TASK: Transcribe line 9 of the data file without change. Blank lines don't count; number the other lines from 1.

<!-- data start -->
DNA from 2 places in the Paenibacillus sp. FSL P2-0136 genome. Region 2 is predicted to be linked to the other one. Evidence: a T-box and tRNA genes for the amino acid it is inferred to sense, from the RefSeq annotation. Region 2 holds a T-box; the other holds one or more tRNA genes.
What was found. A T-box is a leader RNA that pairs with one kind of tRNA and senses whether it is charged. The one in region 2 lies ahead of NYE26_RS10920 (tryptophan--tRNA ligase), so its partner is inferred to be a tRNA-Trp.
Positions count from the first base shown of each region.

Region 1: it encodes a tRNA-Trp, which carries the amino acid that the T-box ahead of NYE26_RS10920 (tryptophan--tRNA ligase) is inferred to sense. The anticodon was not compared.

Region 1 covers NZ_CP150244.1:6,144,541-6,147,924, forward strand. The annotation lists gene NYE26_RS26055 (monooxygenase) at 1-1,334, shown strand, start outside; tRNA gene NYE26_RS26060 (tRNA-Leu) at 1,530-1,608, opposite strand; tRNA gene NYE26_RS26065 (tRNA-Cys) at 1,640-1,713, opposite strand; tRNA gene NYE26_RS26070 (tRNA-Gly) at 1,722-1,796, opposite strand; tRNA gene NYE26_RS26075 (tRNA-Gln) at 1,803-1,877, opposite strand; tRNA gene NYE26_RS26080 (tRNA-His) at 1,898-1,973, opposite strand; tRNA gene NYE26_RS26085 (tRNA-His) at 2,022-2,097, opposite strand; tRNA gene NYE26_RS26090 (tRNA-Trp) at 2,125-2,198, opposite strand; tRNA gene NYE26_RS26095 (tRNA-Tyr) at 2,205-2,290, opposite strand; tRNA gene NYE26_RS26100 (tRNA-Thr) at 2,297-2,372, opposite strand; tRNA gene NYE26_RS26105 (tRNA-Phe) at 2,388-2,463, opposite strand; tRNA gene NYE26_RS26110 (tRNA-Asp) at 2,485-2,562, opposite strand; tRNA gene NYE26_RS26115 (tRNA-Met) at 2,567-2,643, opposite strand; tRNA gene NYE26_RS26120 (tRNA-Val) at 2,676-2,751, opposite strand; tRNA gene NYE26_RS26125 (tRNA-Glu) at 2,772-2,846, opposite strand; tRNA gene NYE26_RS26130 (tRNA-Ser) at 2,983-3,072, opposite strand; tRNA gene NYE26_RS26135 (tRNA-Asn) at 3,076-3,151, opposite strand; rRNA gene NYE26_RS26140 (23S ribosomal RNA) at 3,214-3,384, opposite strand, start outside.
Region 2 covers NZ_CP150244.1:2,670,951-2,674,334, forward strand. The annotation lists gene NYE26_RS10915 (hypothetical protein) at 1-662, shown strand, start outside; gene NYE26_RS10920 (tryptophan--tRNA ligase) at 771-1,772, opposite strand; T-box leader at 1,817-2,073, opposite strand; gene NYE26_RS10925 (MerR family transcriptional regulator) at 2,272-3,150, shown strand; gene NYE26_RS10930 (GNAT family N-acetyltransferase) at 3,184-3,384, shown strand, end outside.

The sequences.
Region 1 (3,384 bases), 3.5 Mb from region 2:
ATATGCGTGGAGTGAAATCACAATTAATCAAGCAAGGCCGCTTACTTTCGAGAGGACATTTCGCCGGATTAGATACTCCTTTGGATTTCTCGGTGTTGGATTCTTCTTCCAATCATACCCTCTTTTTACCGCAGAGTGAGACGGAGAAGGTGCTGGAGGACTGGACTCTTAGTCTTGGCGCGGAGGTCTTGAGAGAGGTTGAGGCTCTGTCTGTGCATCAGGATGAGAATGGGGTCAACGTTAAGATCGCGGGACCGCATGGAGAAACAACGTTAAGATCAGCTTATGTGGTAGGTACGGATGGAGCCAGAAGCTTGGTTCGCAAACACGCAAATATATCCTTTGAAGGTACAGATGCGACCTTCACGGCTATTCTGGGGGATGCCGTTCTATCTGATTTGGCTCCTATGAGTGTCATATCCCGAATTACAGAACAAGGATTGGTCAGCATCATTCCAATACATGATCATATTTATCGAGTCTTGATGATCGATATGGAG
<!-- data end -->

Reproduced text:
ATATGCGTGGAGTGAAATCACAATTAATCAAGCAAGGCCGCTTACTTTCGAGAGGACATTTCGCCGGATTAGATACTCCTTTGGATTTCTCGGTGTTGGATTCTTCTTCCAATCATACCCTCTTTTTACCGCAGAGTGAGACGGAGAAGGTGCTGGAGGACTGGACTCTTAGTCTTGGCGCGGAGGTCTTGAGAGAGGTTGAGGCTCTGTCTGTGCATCAGGATGAGAATGGGGTCAACGTTAAGATCGCGGGACCGCATGGAGAAACAACGTTAAGATCAGCTTATGTGGTAGGTACGGATGGAGCCAGAAGCTTGGTTCGCAAACACGCAAATATATCCTTTGAAGGTACAGATGCGACCTTCACGGCTATTCTGGGGGATGCCGTTCTATCTGATTTGGCTCCTATGAGTGTCATATCCCGAATTACAGAACAAGGATTGGTCAGCATCATTCCAATACATGATCATATTTATCGAGTCTTGATGATCGATATGGAG